Welcome to Writing Wednesday! This post has been several weeks in the making…and now that I can’t put it off any longer, I find that I’m not totally sure what to say.
I guess I’ll start here. For several weeks now, I’m mentioned “recalibrating” my WIP. What does that mean, exactly?
So my current WIP was my fourth completed draft of a novel (well, post-high school: I don’t include the two drafts I completed in elementary and middle school, both of which have been lost to cyberspace.) But the second draft was my first revised manuscript.
When I wrote the first draft, I wrote to get it done. I knew that the plot was shite and the characters flimsy; but that was okay, because all of that would be taken care of in revisions.
That’s all good in theory. But in practice?
Midway through my “second draft”–or first round of revisions, really–I realized that my planned edits weren’t going to be enough. It was blindingly obvious, not that that made it any easier to accept, that I would have to undergo a much more substantial revision for the next round.
I carefully planned out my second revision, or third draft. In many ways, this was similar to initial outlining and preparation for the first round of revisions/second draft, but instead of just coming up with a skeleton of a novel or quick solutions to problems, this time around I really tried to plan out what I would actually want a finished manuscript to look like.
Going into the second draft, I had borrowed a tip from Marissa Meyer’s blog and compiled a “Scene List” of my WIP. For the third draft, I used the corkboard function on Scrivener to plan out each chapter. I pinpointed primary arcs and main subplots so that I could know what story elements I would be working with, developing, and interweaving for the finished draft. I also used my old-fashioned writing journal. I identified three basic arcs: IDENTITY CRISIS (i.e. the main “superhero” arc), ASSEMBLE YOUR TEAM (the supporting characters coming together), and THE OTHER WEINSTEIN BROTHERS (the personal character arcs/relationship of my two main characters) and wrote out all the scenes that advanced each arc by hand to get a bigger picture of my story.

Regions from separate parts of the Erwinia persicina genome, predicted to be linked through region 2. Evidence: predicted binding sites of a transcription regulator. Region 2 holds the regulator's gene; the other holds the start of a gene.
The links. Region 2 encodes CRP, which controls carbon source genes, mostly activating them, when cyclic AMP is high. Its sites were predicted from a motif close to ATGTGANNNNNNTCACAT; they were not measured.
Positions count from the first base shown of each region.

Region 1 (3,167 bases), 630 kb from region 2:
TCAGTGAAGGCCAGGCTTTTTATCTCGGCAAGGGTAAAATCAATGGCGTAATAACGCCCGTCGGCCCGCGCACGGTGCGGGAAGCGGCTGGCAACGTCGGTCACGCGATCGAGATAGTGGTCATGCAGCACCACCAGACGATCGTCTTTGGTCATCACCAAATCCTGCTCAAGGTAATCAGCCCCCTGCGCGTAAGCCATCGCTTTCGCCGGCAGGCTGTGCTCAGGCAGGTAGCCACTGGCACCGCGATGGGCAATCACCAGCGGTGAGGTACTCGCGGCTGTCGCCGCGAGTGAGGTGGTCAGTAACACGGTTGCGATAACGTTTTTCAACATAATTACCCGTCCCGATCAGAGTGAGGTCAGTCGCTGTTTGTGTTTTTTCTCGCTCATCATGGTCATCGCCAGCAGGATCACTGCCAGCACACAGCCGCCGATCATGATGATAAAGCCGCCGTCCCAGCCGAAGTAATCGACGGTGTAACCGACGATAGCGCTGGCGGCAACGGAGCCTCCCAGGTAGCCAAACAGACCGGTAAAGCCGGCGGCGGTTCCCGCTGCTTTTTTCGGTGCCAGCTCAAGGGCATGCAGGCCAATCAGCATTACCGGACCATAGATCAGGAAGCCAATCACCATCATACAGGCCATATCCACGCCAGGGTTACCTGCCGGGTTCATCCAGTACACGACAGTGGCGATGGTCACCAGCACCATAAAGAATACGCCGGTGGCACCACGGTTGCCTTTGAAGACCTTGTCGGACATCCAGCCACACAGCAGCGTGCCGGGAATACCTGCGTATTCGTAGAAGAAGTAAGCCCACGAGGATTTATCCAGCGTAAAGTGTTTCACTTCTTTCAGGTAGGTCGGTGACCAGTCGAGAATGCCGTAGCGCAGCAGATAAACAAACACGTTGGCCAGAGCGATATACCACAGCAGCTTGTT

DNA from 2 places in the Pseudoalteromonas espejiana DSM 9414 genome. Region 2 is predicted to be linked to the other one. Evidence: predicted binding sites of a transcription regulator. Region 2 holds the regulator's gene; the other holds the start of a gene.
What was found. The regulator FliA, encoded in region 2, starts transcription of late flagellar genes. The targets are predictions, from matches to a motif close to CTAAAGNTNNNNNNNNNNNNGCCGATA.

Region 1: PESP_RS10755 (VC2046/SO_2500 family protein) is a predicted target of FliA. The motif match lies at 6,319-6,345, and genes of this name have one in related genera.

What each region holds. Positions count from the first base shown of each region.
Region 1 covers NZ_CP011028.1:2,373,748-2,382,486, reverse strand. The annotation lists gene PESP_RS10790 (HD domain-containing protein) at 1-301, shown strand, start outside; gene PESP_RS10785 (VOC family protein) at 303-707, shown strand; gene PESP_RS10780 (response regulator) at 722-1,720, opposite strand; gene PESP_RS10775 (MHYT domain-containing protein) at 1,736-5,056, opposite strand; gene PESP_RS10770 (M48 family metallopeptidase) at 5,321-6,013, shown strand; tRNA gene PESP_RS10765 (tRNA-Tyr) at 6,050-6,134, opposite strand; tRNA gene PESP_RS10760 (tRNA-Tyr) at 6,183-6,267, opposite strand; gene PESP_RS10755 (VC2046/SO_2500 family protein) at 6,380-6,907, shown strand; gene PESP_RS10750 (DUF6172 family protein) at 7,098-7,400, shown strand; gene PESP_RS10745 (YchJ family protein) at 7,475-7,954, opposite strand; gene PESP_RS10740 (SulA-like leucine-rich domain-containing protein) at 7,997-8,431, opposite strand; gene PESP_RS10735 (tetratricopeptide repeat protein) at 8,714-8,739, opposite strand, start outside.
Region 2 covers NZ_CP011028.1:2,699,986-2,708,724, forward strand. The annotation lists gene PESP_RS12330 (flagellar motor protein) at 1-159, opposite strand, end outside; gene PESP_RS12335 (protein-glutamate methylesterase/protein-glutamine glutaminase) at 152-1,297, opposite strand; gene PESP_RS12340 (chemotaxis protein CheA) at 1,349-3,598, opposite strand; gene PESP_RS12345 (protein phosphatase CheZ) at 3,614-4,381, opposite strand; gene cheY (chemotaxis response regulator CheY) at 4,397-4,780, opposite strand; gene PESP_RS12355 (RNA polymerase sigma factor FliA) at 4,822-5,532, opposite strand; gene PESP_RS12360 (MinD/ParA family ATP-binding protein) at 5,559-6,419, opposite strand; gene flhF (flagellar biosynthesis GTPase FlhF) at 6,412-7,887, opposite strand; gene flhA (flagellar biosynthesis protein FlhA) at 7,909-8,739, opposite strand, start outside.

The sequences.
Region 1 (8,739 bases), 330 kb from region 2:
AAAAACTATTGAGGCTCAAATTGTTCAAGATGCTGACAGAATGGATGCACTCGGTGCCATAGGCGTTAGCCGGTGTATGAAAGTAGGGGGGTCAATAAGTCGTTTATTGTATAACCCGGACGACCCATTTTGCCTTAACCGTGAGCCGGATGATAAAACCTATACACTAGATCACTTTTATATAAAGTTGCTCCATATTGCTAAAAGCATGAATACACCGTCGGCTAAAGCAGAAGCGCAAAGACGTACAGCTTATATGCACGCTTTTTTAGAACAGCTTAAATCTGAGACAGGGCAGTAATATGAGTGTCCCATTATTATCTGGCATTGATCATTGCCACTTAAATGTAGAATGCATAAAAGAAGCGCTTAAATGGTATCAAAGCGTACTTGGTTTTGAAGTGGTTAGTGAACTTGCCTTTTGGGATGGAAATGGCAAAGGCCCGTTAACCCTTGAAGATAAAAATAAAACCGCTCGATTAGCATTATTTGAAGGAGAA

It’s been quite the experience. If I’m going to be totally honest with myself, I had pretty much known the plotting was a shambles since the first draft–of course, it was okay back then. But my mistake was, for the second draft, I tried to come up with easy solutions that required as little edits as possible, because the prospect of having to potentially rework my entire manuscript was too daunting, instead of actually trying to do what was best for my story.
If I’m also going to be totally honest with myself, I had also known that I had way, way, way too many characters since the first draft. (My original main roster–which doesn’t include the narrator or various supporting characters encountered along the way–was going to total 11 superheroes.) But being forced to sit down and actually look at the framework of my story made me realize that, no, there was no putting it off: a lot of these characters just do not have to be here.
I combined characters. I cut subplots. I changed scenes*. And the takeaway from all this is: do whatever you have to do, if it’ll make for a stronger story.
* On my outline, at least. If you think recalibrating is tough, wait for the actual rewriting…